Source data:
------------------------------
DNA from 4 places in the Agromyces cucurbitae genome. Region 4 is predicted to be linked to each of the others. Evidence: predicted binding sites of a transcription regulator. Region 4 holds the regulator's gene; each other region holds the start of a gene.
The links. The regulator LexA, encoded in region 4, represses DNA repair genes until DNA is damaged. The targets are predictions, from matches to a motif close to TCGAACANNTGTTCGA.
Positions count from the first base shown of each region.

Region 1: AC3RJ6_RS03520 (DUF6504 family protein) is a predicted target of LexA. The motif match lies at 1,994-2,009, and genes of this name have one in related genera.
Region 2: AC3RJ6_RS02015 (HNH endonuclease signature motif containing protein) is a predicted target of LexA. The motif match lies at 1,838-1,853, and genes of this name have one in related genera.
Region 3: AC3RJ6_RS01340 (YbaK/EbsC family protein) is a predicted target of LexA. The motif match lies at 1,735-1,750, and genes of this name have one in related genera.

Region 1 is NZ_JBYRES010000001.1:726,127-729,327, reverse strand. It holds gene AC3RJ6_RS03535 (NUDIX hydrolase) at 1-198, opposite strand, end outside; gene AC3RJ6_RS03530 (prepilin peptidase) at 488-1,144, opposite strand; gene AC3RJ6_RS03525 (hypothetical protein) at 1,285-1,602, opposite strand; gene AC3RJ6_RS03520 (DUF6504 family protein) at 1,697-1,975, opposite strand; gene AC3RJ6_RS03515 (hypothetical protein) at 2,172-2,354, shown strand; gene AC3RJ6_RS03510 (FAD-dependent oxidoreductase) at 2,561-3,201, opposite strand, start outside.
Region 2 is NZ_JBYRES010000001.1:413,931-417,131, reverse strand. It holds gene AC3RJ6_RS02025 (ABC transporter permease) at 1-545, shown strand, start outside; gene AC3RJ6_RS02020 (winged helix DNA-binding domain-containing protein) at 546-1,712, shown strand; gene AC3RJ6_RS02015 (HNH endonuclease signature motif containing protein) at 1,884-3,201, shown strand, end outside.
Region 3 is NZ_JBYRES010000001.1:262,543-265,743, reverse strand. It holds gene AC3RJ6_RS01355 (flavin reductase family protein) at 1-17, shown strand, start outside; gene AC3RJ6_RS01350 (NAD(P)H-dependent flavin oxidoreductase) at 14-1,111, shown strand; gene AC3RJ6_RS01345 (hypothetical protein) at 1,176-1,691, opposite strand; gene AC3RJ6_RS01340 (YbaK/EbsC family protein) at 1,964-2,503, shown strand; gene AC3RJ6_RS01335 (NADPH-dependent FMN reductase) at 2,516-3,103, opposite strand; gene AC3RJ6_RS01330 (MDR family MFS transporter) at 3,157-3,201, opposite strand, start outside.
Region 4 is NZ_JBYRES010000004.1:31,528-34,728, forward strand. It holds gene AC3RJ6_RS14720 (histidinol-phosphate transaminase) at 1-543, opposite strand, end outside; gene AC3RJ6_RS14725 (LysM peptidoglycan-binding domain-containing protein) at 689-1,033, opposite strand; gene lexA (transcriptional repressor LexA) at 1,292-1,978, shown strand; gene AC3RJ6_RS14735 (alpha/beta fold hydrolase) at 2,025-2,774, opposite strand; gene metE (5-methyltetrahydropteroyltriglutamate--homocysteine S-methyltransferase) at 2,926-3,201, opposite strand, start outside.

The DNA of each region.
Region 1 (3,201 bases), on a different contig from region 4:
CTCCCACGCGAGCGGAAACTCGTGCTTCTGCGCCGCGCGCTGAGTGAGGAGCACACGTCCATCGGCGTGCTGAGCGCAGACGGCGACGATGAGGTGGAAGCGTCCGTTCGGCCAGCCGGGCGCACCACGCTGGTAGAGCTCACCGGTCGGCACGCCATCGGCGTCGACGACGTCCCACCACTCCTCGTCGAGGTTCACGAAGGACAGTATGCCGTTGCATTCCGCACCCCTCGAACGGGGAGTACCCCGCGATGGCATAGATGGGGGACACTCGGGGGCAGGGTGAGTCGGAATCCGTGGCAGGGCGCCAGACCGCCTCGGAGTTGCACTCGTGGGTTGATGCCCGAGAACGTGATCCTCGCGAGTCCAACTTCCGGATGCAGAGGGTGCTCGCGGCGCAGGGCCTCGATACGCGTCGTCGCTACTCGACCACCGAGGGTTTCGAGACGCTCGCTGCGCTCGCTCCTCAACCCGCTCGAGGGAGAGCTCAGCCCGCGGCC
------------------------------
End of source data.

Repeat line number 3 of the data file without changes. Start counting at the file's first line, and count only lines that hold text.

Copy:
Positions count from the first base shown of each region.